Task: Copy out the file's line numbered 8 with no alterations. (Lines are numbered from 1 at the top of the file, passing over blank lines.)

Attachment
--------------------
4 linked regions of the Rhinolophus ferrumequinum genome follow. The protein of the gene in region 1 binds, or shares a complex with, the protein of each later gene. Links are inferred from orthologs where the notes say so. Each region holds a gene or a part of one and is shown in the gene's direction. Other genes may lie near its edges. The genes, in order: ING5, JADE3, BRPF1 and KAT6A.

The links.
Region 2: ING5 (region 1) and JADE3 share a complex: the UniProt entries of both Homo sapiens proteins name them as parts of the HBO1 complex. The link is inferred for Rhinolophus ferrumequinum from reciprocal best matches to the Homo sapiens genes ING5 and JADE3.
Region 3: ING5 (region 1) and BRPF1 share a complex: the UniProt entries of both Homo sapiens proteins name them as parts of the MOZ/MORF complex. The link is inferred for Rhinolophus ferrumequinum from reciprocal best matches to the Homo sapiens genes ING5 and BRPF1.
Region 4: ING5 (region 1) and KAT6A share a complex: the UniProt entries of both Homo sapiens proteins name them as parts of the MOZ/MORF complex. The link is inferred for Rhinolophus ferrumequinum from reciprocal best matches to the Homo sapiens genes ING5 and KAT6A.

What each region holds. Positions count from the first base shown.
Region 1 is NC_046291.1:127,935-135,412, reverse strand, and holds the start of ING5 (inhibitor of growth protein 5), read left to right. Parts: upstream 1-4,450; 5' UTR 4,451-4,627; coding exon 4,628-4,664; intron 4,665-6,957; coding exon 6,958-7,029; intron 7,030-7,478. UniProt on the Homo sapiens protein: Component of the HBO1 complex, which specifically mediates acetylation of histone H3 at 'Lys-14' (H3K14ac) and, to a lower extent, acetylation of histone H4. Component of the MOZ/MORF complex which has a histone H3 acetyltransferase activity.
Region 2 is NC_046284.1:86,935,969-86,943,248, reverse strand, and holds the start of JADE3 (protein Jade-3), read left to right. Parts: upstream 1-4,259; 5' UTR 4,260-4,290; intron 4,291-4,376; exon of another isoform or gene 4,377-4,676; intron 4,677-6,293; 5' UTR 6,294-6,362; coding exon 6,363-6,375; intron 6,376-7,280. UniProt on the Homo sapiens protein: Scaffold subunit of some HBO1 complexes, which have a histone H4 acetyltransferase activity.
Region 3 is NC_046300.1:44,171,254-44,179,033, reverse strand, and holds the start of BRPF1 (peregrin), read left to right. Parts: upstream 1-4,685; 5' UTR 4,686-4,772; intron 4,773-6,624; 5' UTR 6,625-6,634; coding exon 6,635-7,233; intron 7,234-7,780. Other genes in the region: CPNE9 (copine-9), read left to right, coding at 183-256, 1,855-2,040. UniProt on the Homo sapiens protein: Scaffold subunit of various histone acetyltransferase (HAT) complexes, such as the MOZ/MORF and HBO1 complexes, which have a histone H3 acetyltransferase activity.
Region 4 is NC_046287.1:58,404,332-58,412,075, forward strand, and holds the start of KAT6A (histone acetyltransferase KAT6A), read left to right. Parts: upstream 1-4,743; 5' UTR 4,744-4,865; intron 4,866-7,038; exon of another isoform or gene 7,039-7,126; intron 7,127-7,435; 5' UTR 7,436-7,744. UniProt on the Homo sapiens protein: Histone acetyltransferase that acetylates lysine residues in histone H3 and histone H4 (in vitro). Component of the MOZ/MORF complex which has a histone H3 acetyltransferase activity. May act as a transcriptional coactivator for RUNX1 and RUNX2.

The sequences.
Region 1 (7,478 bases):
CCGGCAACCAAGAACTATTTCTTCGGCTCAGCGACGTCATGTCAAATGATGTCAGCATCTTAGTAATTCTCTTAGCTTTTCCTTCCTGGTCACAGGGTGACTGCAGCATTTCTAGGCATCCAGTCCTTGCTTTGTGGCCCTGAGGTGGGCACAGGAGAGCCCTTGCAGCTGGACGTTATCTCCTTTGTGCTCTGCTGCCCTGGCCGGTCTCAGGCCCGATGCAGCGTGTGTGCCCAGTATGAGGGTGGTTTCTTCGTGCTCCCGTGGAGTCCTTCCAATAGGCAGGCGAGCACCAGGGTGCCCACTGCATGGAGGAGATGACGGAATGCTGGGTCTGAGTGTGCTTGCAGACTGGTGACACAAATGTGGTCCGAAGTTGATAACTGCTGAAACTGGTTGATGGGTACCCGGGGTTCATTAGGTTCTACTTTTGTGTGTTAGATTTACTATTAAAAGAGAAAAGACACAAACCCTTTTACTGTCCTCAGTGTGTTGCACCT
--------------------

Region 2 is NC_046284.1:86,935,969-86,943,248, reverse strand, and holds the start of JADE3 (protein Jade-3), read left to right. Parts: upstream 1-4,259; 5' UTR 4,260-4,290; intron 4,291-4,376; exon of another isoform or gene 4,377-4,676; intron 4,677-6,293; 5' UTR 6,294-6,362; coding exon 6,363-6,375; intron 6,376-7,280. UniProt on the Homo sapiens protein: Scaffold subunit of some HBO1 complexes, which have a histone H4 acetyltransferase activity.